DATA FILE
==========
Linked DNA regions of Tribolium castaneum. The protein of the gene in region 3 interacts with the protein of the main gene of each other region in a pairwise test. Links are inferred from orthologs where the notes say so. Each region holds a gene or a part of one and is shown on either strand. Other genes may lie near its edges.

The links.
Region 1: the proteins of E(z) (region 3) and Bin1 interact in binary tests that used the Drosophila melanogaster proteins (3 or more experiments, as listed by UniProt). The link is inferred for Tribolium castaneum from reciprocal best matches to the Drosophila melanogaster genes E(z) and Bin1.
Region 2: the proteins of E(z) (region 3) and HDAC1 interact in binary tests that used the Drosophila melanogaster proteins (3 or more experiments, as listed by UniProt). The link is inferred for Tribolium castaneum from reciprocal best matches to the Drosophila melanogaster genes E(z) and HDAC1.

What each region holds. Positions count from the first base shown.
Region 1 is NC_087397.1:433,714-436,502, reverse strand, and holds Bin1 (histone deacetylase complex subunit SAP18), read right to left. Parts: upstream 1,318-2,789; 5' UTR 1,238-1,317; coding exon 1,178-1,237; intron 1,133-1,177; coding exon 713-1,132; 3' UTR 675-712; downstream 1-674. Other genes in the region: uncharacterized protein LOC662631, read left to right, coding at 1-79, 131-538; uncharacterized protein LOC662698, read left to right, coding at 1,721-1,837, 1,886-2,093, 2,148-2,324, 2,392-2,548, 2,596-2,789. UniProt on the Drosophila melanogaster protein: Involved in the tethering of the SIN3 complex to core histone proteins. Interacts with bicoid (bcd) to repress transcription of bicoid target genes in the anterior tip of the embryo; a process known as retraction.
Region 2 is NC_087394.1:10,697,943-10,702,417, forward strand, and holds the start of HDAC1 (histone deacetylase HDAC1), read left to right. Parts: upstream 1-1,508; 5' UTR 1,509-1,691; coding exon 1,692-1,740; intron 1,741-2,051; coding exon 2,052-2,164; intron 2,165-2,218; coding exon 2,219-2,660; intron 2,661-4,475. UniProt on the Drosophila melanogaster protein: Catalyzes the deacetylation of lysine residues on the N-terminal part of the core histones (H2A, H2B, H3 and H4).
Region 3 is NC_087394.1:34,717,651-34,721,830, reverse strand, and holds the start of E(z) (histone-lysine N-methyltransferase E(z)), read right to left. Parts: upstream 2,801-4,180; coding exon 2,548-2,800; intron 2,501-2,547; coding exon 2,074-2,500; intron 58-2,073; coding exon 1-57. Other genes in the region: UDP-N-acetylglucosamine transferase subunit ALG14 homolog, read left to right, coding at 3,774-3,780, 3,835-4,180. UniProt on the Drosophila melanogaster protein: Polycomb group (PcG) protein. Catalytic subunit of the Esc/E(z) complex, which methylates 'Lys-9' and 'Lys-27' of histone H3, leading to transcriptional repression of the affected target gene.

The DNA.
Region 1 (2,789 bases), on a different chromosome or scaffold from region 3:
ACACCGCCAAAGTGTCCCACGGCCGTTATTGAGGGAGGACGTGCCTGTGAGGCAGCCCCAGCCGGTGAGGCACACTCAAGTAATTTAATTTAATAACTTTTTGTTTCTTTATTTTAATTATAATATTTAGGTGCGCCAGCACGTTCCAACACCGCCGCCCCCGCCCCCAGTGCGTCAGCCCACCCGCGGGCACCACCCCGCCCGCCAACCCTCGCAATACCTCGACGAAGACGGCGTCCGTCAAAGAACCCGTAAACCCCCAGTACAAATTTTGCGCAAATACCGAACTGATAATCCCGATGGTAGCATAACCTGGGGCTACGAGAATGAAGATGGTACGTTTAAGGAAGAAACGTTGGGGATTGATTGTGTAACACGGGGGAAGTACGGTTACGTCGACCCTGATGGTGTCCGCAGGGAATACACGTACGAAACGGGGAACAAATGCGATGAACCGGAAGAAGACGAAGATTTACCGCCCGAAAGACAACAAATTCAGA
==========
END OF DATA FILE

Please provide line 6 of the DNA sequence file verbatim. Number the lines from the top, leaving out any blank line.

Region 1 is NC_087397.1:433,714-436,502, reverse strand, and holds Bin1 (histone deacetylase complex subunit SAP18), read right to left. Parts: upstream 1,318-2,789; 5' UTR 1,238-1,317; coding exon 1,178-1,237; intron 1,133-1,177; coding exon 713-1,132; 3' UTR 675-712; downstream 1-674. Other genes in the region: uncharacterized protein LOC662631, read left to right, coding at 1-79, 131-538; uncharacterized protein LOC662698, read left to right, coding at 1,721-1,837, 1,886-2,093, 2,148-2,324, 2,392-2,548, 2,596-2,789. UniProt on the Drosophila melanogaster protein: Involved in the tethering of the SIN3 complex to core histone proteins. Interacts with bicoid (bcd) to repress transcription of bicoid target genes in the anterior tip of the embryo; a process known as retraction.